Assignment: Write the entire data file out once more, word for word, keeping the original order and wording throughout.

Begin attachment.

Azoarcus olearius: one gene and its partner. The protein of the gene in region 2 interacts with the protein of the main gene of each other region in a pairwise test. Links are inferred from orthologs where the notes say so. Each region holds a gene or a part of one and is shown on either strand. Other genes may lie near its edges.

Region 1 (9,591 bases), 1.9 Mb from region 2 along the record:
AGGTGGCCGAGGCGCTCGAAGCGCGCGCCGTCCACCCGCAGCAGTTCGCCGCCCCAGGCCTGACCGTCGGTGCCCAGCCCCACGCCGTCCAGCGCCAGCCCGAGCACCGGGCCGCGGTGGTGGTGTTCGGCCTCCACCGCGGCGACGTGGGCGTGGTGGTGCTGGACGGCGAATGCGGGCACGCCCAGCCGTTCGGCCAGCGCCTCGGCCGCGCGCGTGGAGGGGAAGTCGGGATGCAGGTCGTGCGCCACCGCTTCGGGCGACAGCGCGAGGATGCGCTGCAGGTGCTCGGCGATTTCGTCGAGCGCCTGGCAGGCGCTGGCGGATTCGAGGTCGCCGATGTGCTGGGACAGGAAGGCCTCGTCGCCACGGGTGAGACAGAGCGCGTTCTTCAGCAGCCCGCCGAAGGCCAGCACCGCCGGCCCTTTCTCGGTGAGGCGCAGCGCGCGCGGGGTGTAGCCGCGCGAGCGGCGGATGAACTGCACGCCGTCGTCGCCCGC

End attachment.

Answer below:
Azoarcus olearius: one gene and its partner. The protein of the gene in region 2 interacts with the protein of the main gene of each other region in a pairwise test. Links are inferred from orthologs where the notes say so. Each region holds a gene or a part of one and is shown on either strand. Other genes may lie near its edges.

Region 1 (9,591 bases), 1.9 Mb from region 2 along the record:
AGGTGGCCGAGGCGCTCGAAGCGCGCGCCGTCCACCCGCAGCAGTTCGCCGCCCCAGGCCTGACCGTCGGTGCCCAGCCCCACGCCGTCCAGCGCCAGCCCGAGCACCGGGCCGCGGTGGTGGTGTTCGGCCTCCACCGCGGCGACGTGGGCGTGGTGGTGCTGGACGGCGAATGCGGGCACGCCCAGCCGTTCGGCCAGCGCCTCGGCCGCGCGCGTGGAGGGGAAGTCGGGATGCAGGTCGTGCGCCACCGCTTCGGGCGACAGCGCGAGGATGCGCTGCAGGTGCTCGGCGATTTCGTCGAGCGCCTGGCAGGCGCTGGCGGATTCGAGGTCGCCGATGTGCTGGGACAGGAAGGCCTCGTCGCCACGGGTGAGACAGAGCGCGTTCTTCAGCAGCCCGCCGAAGGCCAGCACCGCCGGCCCTTTCTCGGTGAGGCGCAGCGCGCGCGGGGTGTAGCCGCGCGAGCGGCGGATGAACTGCACGCCGTCGTCGCCCGC